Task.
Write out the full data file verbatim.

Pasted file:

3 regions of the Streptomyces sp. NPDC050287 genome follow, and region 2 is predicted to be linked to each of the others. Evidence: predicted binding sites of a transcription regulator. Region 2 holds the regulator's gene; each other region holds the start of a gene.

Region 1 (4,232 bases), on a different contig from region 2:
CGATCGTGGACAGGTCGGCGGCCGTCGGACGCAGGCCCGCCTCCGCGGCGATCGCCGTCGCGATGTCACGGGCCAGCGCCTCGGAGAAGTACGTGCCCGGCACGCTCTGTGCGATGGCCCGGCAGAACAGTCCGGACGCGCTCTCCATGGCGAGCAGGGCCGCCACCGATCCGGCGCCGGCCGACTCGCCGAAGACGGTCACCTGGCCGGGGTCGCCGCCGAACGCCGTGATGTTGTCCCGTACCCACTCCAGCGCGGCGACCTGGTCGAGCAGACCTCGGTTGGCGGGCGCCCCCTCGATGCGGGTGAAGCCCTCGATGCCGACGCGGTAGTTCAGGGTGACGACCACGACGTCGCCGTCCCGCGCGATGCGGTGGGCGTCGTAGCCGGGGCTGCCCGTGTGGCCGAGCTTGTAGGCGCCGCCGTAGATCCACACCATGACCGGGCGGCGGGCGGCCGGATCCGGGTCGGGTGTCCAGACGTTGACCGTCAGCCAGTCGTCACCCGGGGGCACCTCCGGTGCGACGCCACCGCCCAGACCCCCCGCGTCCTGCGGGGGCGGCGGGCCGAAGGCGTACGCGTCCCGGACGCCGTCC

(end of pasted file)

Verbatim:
3 regions of the Streptomyces sp. NPDC050287 genome follow, and region 2 is predicted to be linked to each of the others. Evidence: predicted binding sites of a transcription regulator. Region 2 holds the regulator's gene; each other region holds the start of a gene.

Region 1 (4,232 bases), on a different contig from region 2:
CGATCGTGGACAGGTCGGCGGCCGTCGGACGCAGGCCCGCCTCCGCGGCGATCGCCGTCGCGATGTCACGGGCCAGCGCCTCGGAGAAGTACGTGCCCGGCACGCTCTGTGCGATGGCCCGGCAGAACAGTCCGGACGCGCTCTCCATGGCGAGCAGGGCCGCCACCGATCCGGCGCCGGCCGACTCGCCGAAGACGGTCACCTGGCCGGGGTCGCCGCCGAACGCCGTGATGTTGTCCCGTACCCACTCCAGCGCGGCGACCTGGTCGAGCAGACCTCGGTTGGCGGGCGCCCCCTCGATGCGGGTGAAGCCCTCGATGCCGACGCGGTAGTTCAGGGTGACGACCACGACGTCGCCGTCCCGCGCGATGCGGTGGGCGTCGTAGCCGGGGCTGCCCGTGTGGCCGAGCTTGTAGGCGCCGCCGTAGATCCACACCATGACCGGGCGGCGGGCGGCCGGATCCGGGTCGGGTGTCCAGACGTTGACCGTCAGCCAGTCGTCACCCGGGGGCACCTCCGGTGCGACGCCACCGCCCAGACCCCCCGCGTCCTGCGGGGGCGGCGGGCCGAAGGCGTACGCGTCCCGGACGCCGTCC